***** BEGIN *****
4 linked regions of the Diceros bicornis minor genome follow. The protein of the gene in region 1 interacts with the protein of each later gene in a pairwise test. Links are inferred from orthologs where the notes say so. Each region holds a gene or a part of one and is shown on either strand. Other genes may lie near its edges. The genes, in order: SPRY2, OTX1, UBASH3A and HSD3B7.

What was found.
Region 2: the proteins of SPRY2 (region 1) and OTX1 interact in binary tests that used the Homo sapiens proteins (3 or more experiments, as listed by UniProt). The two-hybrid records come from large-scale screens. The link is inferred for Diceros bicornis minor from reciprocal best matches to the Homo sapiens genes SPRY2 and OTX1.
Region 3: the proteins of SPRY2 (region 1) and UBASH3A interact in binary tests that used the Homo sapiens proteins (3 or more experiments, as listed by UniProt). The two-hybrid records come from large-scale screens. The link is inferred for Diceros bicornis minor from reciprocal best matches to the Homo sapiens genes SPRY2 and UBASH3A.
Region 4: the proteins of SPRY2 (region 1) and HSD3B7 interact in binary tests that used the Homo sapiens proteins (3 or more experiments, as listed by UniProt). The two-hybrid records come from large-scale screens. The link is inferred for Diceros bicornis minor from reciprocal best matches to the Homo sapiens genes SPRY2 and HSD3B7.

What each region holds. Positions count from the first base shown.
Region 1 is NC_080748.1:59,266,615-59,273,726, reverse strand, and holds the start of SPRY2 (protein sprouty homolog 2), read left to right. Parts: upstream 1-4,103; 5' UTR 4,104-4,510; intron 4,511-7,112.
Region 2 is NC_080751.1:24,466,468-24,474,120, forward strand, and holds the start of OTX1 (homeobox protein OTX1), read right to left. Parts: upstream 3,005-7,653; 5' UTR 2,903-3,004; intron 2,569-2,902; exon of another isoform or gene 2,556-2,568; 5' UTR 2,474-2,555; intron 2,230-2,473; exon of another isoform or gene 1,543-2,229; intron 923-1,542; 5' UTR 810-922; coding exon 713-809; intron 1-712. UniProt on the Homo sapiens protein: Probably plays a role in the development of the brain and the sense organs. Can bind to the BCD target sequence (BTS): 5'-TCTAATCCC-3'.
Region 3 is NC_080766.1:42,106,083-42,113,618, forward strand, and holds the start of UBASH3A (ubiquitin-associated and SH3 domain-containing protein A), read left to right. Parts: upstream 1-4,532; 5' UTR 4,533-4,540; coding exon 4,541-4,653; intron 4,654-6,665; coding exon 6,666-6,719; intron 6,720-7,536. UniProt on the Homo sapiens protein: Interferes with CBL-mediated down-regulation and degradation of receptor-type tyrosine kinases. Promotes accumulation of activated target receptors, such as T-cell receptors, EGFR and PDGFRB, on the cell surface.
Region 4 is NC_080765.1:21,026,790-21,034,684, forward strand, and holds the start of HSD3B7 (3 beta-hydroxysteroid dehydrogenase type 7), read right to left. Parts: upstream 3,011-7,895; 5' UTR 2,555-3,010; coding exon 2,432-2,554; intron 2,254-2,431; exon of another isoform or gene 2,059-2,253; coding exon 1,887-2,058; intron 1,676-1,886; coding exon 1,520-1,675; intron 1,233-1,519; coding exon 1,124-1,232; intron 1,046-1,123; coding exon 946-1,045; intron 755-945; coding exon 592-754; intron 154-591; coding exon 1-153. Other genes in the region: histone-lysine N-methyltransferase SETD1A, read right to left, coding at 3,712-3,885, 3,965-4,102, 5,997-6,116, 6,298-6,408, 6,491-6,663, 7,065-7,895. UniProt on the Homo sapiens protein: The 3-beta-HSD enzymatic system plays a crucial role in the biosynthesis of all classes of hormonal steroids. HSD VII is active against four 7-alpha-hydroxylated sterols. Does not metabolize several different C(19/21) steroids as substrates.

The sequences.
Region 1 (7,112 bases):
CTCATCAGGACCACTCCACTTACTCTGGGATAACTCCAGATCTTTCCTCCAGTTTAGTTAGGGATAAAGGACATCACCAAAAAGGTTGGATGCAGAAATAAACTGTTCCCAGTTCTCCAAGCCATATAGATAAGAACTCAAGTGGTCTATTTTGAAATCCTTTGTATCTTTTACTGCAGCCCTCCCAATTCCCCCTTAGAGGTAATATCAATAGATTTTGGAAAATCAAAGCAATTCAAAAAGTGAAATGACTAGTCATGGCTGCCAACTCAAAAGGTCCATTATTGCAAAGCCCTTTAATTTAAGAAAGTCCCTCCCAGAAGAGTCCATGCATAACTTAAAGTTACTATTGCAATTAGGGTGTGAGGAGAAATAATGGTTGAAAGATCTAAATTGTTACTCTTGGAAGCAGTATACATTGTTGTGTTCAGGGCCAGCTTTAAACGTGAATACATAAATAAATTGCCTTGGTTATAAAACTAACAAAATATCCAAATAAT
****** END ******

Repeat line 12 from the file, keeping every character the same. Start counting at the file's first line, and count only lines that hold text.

Region 1 (7,112 bases):